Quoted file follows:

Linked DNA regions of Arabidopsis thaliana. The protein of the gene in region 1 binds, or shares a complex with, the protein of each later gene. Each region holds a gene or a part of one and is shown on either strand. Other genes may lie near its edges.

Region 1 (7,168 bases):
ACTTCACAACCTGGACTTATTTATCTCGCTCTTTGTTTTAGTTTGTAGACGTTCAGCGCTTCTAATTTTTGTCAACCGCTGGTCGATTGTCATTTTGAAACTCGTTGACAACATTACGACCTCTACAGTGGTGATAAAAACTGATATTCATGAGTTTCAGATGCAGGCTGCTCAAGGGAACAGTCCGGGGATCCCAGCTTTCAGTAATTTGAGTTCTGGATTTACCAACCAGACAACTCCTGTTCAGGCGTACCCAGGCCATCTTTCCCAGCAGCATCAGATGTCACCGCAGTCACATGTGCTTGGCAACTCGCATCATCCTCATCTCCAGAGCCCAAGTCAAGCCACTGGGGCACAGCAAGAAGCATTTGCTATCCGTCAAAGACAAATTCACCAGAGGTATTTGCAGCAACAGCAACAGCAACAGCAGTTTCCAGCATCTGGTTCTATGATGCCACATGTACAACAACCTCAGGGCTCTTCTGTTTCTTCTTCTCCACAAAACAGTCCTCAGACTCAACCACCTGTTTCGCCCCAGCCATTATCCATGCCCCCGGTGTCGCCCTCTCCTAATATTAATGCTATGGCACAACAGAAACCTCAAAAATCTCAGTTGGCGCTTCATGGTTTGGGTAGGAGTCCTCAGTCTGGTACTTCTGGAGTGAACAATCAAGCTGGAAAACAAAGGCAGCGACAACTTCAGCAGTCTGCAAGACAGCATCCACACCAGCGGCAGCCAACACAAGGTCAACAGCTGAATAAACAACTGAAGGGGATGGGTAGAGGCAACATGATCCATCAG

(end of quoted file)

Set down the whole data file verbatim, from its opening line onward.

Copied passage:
Linked DNA regions of Arabidopsis thaliana. The protein of the gene in region 1 binds, or shares a complex with, the protein of each later gene. Each region holds a gene or a part of one and is shown on either strand. Other genes may lie near its edges.

Region 1 (7,168 bases):
ACTTCACAACCTGGACTTATTTATCTCGCTCTTTGTTTTAGTTTGTAGACGTTCAGCGCTTCTAATTTTTGTCAACCGCTGGTCGATTGTCATTTTGAAACTCGTTGACAACATTACGACCTCTACAGTGGTGATAAAAACTGATATTCATGAGTTTCAGATGCAGGCTGCTCAAGGGAACAGTCCGGGGATCCCAGCTTTCAGTAATTTGAGTTCTGGATTTACCAACCAGACAACTCCTGTTCAGGCGTACCCAGGCCATCTTTCCCAGCAGCATCAGATGTCACCGCAGTCACATGTGCTTGGCAACTCGCATCATCCTCATCTCCAGAGCCCAAGTCAAGCCACTGGGGCACAGCAAGAAGCATTTGCTATCCGTCAAAGACAAATTCACCAGAGGTATTTGCAGCAACAGCAACAGCAACAGCAGTTTCCAGCATCTGGTTCTATGATGCCACATGTACAACAACCTCAGGGCTCTTCTGTTTCTTCTTCTCCACAAAACAGTCCTCAGACTCAACCACCTGTTTCGCCCCAGCCATTATCCATGCCCCCGGTGTCGCCCTCTCCTAATATTAATGCTATGGCACAACAGAAACCTCAAAAATCTCAGTTGGCGCTTCATGGTTTGGGTAGGAGTCCTCAGTCTGGTACTTCTGGAGTGAACAATCAAGCTGGAAAACAAAGGCAGCGACAACTTCAGCAGTCTGCAAGACAGCATCCACACCAGCGGCAGCCAACACAAGGTCAACAGCTGAATAAACAACTGAAGGGGATGGGTAGAGGCAACATGATCCATCAG